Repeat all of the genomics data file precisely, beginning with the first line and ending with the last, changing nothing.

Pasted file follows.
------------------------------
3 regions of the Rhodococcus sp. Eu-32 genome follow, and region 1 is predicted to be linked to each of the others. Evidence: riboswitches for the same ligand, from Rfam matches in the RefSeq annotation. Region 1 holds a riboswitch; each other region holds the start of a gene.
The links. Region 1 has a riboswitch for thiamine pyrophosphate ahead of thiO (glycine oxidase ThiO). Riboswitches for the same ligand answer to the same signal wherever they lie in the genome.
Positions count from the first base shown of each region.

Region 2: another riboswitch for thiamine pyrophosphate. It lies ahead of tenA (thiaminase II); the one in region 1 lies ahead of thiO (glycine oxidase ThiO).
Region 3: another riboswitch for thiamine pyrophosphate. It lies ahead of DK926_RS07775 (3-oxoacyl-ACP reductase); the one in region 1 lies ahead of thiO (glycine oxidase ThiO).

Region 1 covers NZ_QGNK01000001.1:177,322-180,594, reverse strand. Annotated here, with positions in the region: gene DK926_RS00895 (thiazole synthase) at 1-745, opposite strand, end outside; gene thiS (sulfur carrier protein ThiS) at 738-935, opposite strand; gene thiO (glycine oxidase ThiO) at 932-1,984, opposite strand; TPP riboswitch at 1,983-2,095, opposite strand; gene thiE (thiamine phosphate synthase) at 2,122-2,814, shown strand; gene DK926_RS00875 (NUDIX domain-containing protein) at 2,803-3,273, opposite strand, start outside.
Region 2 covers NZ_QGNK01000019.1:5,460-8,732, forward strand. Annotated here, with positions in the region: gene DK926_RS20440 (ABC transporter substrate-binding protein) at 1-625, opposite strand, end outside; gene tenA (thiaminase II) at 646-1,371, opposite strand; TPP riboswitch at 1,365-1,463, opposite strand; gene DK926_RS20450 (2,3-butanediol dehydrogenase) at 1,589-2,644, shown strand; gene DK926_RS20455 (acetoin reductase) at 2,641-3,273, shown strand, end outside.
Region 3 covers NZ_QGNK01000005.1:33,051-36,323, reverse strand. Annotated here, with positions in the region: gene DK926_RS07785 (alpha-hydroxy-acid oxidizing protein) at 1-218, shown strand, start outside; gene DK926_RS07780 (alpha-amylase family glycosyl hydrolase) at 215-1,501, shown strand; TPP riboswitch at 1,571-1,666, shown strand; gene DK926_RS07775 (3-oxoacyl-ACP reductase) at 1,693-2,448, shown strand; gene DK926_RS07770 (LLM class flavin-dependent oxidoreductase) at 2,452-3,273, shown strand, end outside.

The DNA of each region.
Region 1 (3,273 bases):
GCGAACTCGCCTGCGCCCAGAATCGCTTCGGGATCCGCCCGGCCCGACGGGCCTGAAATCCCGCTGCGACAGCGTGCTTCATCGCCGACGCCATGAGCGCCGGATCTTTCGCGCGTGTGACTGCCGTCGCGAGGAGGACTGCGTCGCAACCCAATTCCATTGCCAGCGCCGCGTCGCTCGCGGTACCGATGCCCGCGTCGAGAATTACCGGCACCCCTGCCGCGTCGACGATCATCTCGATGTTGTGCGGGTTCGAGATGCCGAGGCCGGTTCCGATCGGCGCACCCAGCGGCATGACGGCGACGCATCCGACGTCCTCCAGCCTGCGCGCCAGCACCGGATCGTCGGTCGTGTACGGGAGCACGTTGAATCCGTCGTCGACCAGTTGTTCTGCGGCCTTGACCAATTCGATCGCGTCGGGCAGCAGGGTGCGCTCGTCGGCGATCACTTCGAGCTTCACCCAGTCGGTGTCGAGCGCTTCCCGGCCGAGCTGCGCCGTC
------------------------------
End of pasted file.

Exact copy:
3 regions of the Rhodococcus sp. Eu-32 genome follow, and region 1 is predicted to be linked to each of the others. Evidence: riboswitches for the same ligand, from Rfam matches in the RefSeq annotation. Region 1 holds a riboswitch; each other region holds the start of a gene.
The links. Region 1 has a riboswitch for thiamine pyrophosphate ahead of thiO (glycine oxidase ThiO). Riboswitches for the same ligand answer to the same signal wherever they lie in the genome.
Positions count from the first base shown of each region.

Region 2: another riboswitch for thiamine pyrophosphate. It lies ahead of tenA (thiaminase II); the one in region 1 lies ahead of thiO (glycine oxidase ThiO).
Region 3: another riboswitch for thiamine pyrophosphate. It lies ahead of DK926_RS07775 (3-oxoacyl-ACP reductase); the one in region 1 lies ahead of thiO (glycine oxidase ThiO).

Region 1 covers NZ_QGNK01000001.1:177,322-180,594, reverse strand. Annotated here, with positions in the region: gene DK926_RS00895 (thiazole synthase) at 1-745, opposite strand, end outside; gene thiS (sulfur carrier protein ThiS) at 738-935, opposite strand; gene thiO (glycine oxidase ThiO) at 932-1,984, opposite strand; TPP riboswitch at 1,983-2,095, opposite strand; gene thiE (thiamine phosphate synthase) at 2,122-2,814, shown strand; gene DK926_RS00875 (NUDIX domain-containing protein) at 2,803-3,273, opposite strand, start outside.
Region 2 covers NZ_QGNK01000019.1:5,460-8,732, forward strand. Annotated here, with positions in the region: gene DK926_RS20440 (ABC transporter substrate-binding protein) at 1-625, opposite strand, end outside; gene tenA (thiaminase II) at 646-1,371, opposite strand; TPP riboswitch at 1,365-1,463, opposite strand; gene DK926_RS20450 (2,3-butanediol dehydrogenase) at 1,589-2,644, shown strand; gene DK926_RS20455 (acetoin reductase) at 2,641-3,273, shown strand, end outside.
Region 3 covers NZ_QGNK01000005.1:33,051-36,323, reverse strand. Annotated here, with positions in the region: gene DK926_RS07785 (alpha-hydroxy-acid oxidizing protein) at 1-218, shown strand, start outside; gene DK926_RS07780 (alpha-amylase family glycosyl hydrolase) at 215-1,501, shown strand; TPP riboswitch at 1,571-1,666, shown strand; gene DK926_RS07775 (3-oxoacyl-ACP reductase) at 1,693-2,448, shown strand; gene DK926_RS07770 (LLM class flavin-dependent oxidoreductase) at 2,452-3,273, shown strand, end outside.

The DNA of each region.
Region 1 (3,273 bases):
GCGAACTCGCCTGCGCCCAGAATCGCTTCGGGATCCGCCCGGCCCGACGGGCCTGAAATCCCGCTGCGACAGCGTGCTTCATCGCCGACGCCATGAGCGCCGGATCTTTCGCGCGTGTGACTGCCGTCGCGAGGAGGACTGCGTCGCAACCCAATTCCATTGCCAGCGCCGCGTCGCTCGCGGTACCGATGCCCGCGTCGAGAATTACCGGCACCCCTGCCGCGTCGACGATCATCTCGATGTTGTGCGGGTTCGAGATGCCGAGGCCGGTTCCGATCGGCGCACCCAGCGGCATGACGGCGACGCATCCGACGTCCTCCAGCCTGCGCGCCAGCACCGGATCGTCGGTCGTGTACGGGAGCACGTTGAATCCGTCGTCGACCAGTTGTTCTGCGGCCTTGACCAATTCGATCGCGTCGGGCAGCAGGGTGCGCTCGTCGGCGATCACTTCGAGCTTCACCCAGTCGGTGTCGAGCGCTTCCCGGCCGAGCTGCGCCGTC